STEVE Clarke has praised the important role that Scott McKenna and Declan Gallagher played in Scotland’s second-half fightback against Kazakhstan and urged supporters to give the centre backs the time they need to adapt to the demands of international football.

Aberdeen defender McKenna was at fault for the goal that Michal Bilek’s side scored in the first-half of the Euro 2020 qualifier at Hampden on Tuesday night; he stood off Baktiyor Zainutdinov and allowed the midfielder to net a long-range strike that put the visitors 1-0 ahead.

It wasn’t the first time the 6ft 3in player, who has attracted the interest of Aston Villa, Celtic, Nottingham Forest and Queens Park Rangers in the past couple of seasons, has been caught out at the back in a match for his country.


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Many Tartan Army footsoldiers remain to be convinced the 23-year-old can live up to the high expectations that some in the game have of him and become the dominant centre half which the national team has desperately needed for so long.

The Scotland defence will certainly have to perform far better defensively in the Euro 2020 play-offs in March, against Norway or Serbia if they get through to the final especially, if they are to progress to next summer’s tournament. They kept just two clean sheets, against section minnows San Marino, in 10 games.

However, Clarke was impressed with how McKenna and Motherwell man Gallagher, who was only winning his second cap, responded to the setback, took on board his instructions and acquitted themselves after half-time.

The former West Brom, Reading and Kilmarnock manager, whose team won the game 3-1 to finish third in Group I, appreciates representing Scotland is a big step up in standard and is hopeful their showings augur well for the future.

“In the second-half I was delighted with my two central defenders because they stepped up onto the game,” he said. “We knew we had to force the game against a counter attacking team. You could see the threat they had on counter attacks.

“We had to risk a bit at the back and I thought the two centre backs were good stepping in, closing the game and allowing us to keep the pressure on which then allows the front players to go and express themselves.”

Clarke, the former Chelsea full-back who made six appearances for Scotland in his playing days, understands that inexperienced young players will make errors which will cost their team and feels what is important is that they learn and cut them out of their game in future.


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“Listen, Scott is a young central defender finding his way in international football, as is Declan,” he said. “They make little mistakes and it was a little mistake that was heavily punished. But that’s what happens at this level, that’s what I explained to them at half-time.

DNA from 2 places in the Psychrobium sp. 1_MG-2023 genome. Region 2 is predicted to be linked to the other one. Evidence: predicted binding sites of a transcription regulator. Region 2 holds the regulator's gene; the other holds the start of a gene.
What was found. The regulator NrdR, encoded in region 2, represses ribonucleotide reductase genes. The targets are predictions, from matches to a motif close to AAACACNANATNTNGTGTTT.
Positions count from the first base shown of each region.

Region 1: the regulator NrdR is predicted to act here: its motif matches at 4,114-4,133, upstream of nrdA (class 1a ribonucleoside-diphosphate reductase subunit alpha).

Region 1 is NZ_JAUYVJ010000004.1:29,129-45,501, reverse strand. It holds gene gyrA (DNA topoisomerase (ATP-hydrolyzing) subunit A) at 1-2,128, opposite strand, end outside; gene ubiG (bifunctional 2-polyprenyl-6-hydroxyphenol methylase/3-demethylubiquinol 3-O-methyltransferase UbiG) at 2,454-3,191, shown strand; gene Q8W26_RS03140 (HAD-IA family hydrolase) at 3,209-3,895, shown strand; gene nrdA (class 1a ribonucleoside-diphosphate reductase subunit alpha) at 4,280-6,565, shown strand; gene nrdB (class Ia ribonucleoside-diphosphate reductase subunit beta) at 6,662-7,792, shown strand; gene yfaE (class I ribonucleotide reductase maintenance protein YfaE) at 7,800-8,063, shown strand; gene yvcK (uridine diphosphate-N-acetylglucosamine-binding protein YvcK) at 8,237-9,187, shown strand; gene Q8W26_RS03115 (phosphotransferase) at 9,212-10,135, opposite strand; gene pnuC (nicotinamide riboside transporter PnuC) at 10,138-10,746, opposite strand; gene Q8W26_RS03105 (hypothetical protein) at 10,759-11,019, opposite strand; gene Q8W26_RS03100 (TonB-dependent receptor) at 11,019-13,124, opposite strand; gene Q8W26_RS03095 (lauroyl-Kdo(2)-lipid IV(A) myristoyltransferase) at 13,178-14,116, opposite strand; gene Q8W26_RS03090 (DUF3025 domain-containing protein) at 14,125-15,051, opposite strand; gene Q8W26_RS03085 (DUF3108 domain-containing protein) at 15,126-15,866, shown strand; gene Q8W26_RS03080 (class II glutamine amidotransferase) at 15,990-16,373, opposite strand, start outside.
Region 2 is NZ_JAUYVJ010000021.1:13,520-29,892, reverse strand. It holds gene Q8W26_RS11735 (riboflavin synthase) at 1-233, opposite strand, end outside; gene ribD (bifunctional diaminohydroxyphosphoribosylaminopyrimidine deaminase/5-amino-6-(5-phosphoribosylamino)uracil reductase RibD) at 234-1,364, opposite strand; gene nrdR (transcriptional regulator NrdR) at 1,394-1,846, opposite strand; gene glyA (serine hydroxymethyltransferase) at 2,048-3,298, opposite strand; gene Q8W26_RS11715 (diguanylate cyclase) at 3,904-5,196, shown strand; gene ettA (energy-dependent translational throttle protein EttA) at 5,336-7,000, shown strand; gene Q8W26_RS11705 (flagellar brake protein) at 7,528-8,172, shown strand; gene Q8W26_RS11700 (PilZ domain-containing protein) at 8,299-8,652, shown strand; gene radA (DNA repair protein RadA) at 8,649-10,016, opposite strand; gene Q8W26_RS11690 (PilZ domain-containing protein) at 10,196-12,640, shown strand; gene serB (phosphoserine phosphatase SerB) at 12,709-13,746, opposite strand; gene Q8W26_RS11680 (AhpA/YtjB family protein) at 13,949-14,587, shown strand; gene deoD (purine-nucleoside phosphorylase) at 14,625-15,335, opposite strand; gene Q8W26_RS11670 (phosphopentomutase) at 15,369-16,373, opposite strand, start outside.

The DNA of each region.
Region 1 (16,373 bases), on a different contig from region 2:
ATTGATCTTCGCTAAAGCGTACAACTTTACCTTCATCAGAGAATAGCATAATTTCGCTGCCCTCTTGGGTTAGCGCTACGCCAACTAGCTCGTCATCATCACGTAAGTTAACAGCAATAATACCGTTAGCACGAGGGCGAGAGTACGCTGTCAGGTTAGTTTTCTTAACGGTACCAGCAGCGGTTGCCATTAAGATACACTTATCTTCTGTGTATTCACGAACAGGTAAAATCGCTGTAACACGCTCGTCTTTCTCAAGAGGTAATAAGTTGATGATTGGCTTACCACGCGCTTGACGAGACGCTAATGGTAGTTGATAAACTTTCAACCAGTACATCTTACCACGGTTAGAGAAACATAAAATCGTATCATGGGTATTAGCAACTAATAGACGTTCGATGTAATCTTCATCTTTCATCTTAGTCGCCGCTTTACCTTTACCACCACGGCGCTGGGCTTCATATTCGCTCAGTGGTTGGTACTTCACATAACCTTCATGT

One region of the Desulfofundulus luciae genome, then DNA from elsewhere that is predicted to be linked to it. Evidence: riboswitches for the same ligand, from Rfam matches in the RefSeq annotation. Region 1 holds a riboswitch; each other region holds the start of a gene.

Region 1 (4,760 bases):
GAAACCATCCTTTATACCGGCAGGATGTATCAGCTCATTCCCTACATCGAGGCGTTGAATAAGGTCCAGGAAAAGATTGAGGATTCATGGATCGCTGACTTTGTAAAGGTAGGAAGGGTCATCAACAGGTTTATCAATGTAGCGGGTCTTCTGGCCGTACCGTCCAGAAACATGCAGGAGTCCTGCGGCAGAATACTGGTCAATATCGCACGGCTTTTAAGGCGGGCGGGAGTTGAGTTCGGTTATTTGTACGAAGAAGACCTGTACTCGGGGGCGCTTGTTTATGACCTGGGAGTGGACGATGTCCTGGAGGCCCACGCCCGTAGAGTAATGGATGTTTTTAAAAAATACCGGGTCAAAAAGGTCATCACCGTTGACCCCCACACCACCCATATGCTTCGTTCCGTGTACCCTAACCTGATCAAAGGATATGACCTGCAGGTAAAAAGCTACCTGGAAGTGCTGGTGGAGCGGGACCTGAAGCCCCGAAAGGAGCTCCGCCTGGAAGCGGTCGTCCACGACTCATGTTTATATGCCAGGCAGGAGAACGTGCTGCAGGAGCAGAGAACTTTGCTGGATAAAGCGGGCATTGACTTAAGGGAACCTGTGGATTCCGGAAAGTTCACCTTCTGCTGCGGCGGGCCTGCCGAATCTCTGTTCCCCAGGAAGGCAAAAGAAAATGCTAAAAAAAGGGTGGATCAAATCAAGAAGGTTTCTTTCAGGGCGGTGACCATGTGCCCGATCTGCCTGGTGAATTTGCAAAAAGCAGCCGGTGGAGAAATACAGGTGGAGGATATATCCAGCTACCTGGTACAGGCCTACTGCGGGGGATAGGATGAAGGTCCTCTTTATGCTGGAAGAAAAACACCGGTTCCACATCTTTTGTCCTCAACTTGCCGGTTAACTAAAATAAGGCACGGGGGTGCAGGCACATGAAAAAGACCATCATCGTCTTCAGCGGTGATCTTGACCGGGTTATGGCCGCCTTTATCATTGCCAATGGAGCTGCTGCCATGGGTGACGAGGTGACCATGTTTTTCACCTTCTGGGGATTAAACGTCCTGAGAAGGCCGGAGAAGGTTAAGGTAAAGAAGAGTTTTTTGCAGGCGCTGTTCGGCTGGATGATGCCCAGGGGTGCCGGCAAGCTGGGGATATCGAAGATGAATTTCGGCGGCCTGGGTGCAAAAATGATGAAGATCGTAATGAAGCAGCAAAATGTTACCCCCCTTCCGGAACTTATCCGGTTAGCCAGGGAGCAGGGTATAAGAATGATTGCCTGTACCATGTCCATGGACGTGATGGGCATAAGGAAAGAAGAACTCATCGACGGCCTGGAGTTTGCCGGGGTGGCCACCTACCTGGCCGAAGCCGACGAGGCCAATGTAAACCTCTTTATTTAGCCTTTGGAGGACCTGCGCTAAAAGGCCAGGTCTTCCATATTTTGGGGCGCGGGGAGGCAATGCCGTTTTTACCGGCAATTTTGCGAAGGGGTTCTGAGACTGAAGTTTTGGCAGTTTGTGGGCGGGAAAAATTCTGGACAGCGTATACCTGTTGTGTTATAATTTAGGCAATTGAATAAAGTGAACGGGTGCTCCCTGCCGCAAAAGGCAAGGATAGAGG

“The good thing for me was they listened to what I said at half-time and in the second-half they stepped into the game and it allows us to then free the attacking players to go and do what they do best.”

Asked if he thought McKenna could develop into a top class international centre half, Clarke said: “Only time will tell. At this moment in time he is a good young prospect.

“Obviously he is picking up games all the time for Aberdeen in the Premiership. He has got a lot of clubs who have looked at him, maybe there will be a bit of interest in him. But I am not going to talk about or try and sell Derek’s players. Derek will be on the phone to me straight away!

“The biggest thing for Scott is just to keep developing, keep working even if he makes small mistakes like he did in the first-half. I don’t know if it was Scott or Declan, but they should have stepped up onto the No.7 and not allowed them to turn. But those are little things. If they improve on them they will become better players.”

Clarke feels the improvement shown by John McGinn, who scored a double against Kazakhstan to take his tally for the Euro 2020 qualifying campaign to seven, this year shows that McKenna can fulfil his potential.


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“It is a different level,” he said. “It took John a long time to find out the level. I think the little tweak in John’s position, which came from Aston Villa, who stuck him a little bit higher up the pitch, has made a difference. We have utilised it as well. As well as giving us a threat attacking-wise with John arriving in the box, which he is very good at, it also gives us a good high press at times.”

The win over Kazakhstan means that Scotland will go into the play-off semi-final against either Bulgaria, Hungary, Israel or Romania at Hampden on March 26 on the back of a three game winning streak.

Clarke is unconcerned about who his side are pitted or against in the draw in Nyon on Friday or whether they are handed a home tie for the final. He knows that maintaining their run of form to five matches is all that matters.

“I don’t think you can afford to look at it like that,” he said. “I think we have to look at who we get in the first game. We know the first game is going to be here at Hampden. So we make sure we are properly prepared for that and then we should know afterwards whether we are home or away.

“It doesn’t matter where we are, whether we are at home or away we have to win. We have to win the first game, we have to get to the second game and then deal with what we get into the second game.”